In another thread of discourse, a personal attack on someone else’s opinion resulted in a not so thinly veiled insinuation of them belonging to the brown shirts – actually the brown shirts were mentioned so it was not even veiled! An incredibly disparaging and untoward comment that, from the thread, appeared to come out of nowhere. Perhaps the two writers had a history, but no matter, the comments section of a business connection platform is not meant to be a personal battleground. For discussion, discourse and even dissent, yes. For personal attack? Never.
Are people truly not aware of how damaging, and destroying this kind of behaviour can be? At any time, let alone in this time frame, when isolation and fear is creating a veritable Pandora’s box of mental health issues, where people’s minds are turning inside out with worry and concern, where the slightest thing can tip people over the edge of that very thin precipice they are balancing on?
Before Corona, one in five people globally suffered from anxiety, in the UK 3 million had anxiety disorders, and in the US 39% of adults felt incredibly anxious. Social anxiety media became a term as people experienced social anxiety for not measuring up, and initiatives such as the Washington Post’s launch of the s(ad) blocker, which allowed people to receive only positive news, were already being established, Such was the need.
I am not saying we cannot comment, that would be denying a fundamental human right if you ask me - like asking someone not to breathe, that is how much I value freedom of information and communication. I am not of the ilk that I cannot tolerate differing opinions, I actually have an issue with how non-resilient we are becoming as a society, and how so few voices can drown out so many with just a well-aimed phrase, such as racist or religious, or sexist. I think debate and opposing viewpoints are integral to formulate any well-valued opinion. I think there should seriously, and quite urgently, be more of it, as it has been proven in our social media filled lives that we are continuously drip-feeding ourselves only support of our own viewpoints, due to the filtering of the tribes we connect with.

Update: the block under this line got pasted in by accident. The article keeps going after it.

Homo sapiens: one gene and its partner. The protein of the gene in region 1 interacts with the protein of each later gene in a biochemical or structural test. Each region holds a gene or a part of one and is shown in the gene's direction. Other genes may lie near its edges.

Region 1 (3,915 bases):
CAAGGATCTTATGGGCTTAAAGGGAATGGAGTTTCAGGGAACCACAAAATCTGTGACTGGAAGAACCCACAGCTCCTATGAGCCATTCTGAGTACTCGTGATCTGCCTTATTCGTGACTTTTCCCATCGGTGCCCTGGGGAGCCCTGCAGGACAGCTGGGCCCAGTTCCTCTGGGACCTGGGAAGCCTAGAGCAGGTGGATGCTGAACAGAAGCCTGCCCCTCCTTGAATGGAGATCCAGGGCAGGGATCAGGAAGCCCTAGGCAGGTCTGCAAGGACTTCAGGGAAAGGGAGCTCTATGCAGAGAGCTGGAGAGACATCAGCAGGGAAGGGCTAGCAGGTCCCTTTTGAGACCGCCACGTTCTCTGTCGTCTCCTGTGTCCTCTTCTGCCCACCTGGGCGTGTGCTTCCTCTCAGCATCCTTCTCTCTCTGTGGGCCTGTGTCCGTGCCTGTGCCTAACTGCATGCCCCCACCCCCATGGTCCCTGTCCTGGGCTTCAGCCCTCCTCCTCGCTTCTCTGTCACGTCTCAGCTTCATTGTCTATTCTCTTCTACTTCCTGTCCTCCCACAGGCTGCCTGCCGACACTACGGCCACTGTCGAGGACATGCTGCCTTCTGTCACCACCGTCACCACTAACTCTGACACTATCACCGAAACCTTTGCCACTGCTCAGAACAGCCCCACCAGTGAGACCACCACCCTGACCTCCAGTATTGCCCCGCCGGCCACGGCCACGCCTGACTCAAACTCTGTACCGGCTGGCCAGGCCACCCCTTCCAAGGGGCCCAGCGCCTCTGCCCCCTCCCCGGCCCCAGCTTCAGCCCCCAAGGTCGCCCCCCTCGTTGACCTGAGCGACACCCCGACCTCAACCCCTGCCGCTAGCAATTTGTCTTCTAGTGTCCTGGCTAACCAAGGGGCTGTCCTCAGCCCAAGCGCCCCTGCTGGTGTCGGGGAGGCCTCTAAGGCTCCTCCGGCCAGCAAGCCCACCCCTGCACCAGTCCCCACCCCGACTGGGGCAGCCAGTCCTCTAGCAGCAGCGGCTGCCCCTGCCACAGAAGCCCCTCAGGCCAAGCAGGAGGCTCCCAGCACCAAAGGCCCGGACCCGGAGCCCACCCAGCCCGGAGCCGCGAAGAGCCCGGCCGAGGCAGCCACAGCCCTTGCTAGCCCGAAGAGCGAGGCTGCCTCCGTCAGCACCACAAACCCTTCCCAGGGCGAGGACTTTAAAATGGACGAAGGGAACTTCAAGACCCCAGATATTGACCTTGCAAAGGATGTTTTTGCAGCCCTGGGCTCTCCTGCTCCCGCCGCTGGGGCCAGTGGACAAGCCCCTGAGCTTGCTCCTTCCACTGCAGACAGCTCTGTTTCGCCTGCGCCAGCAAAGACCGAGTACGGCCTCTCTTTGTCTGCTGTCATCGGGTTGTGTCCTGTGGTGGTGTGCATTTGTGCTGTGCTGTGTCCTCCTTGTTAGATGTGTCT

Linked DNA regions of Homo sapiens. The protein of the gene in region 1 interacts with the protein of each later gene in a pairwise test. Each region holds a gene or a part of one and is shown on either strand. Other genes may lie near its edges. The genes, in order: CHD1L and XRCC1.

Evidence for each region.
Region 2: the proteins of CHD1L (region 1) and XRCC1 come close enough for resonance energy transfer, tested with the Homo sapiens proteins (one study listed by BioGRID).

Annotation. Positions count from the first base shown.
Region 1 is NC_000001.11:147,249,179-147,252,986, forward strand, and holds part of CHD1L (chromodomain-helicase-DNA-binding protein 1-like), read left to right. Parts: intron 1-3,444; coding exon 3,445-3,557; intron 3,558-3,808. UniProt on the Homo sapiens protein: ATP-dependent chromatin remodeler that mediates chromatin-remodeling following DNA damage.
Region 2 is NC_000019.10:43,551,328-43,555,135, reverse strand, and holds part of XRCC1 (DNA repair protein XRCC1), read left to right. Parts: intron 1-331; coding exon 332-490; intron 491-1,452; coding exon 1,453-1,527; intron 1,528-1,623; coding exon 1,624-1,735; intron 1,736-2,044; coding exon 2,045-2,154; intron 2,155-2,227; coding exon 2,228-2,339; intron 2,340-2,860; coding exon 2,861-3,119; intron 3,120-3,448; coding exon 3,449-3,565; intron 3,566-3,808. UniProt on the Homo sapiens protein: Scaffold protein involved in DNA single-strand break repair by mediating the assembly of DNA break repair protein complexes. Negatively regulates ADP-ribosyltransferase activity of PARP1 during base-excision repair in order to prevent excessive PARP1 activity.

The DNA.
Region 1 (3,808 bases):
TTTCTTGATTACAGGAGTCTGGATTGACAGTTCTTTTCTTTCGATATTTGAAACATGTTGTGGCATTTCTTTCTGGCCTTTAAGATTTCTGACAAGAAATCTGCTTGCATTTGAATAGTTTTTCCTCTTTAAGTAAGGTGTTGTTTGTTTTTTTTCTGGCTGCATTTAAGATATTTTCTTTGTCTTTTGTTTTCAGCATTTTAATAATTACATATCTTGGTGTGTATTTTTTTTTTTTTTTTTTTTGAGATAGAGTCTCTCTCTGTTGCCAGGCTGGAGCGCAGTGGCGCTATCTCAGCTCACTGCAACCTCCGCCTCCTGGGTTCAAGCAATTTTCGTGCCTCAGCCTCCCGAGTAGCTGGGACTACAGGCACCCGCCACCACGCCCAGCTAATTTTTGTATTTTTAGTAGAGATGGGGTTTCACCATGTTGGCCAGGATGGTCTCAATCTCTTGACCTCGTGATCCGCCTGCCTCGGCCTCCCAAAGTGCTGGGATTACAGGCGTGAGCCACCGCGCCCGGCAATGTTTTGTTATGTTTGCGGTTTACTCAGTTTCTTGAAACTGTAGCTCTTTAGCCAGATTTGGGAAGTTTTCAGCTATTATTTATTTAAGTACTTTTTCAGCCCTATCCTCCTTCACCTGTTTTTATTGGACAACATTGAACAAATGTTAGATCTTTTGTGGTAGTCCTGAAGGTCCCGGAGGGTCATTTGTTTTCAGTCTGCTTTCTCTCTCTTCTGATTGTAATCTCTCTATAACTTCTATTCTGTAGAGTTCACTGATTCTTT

What I am saying is that there are ways to comment, ways to have a discussion, to argue a point, to have one’s side of the story heard - and bullying, attacking, disparaging or calling someone names is certainly not it. With or without emojis.
I live by the adage: “I disagree with what you say, but will fight to death your right to say it.” (Attributed to Voltaire, generally). I sincerely suggest it is about time others did as well.
Kindness has recently been touted as the newest KPI for forward-thinking companies. It is a measure of tolerance, empathy and emotional intelligence which is also the new biggie for businesses globally, and one we will be hearing a lot more of. This new focus on kindness and optimism has been fueling a range of positivity movements, to empower people, to reach out and re-connect, to feel good about themselves, but none of this was evident in these posts and comments. These exchanges were anything but kind, let alone tolerant. In fact, it was the exact opposite, they appeared as attempts to eradicate the person’s viewpoint or feeling, if not the very person themselves.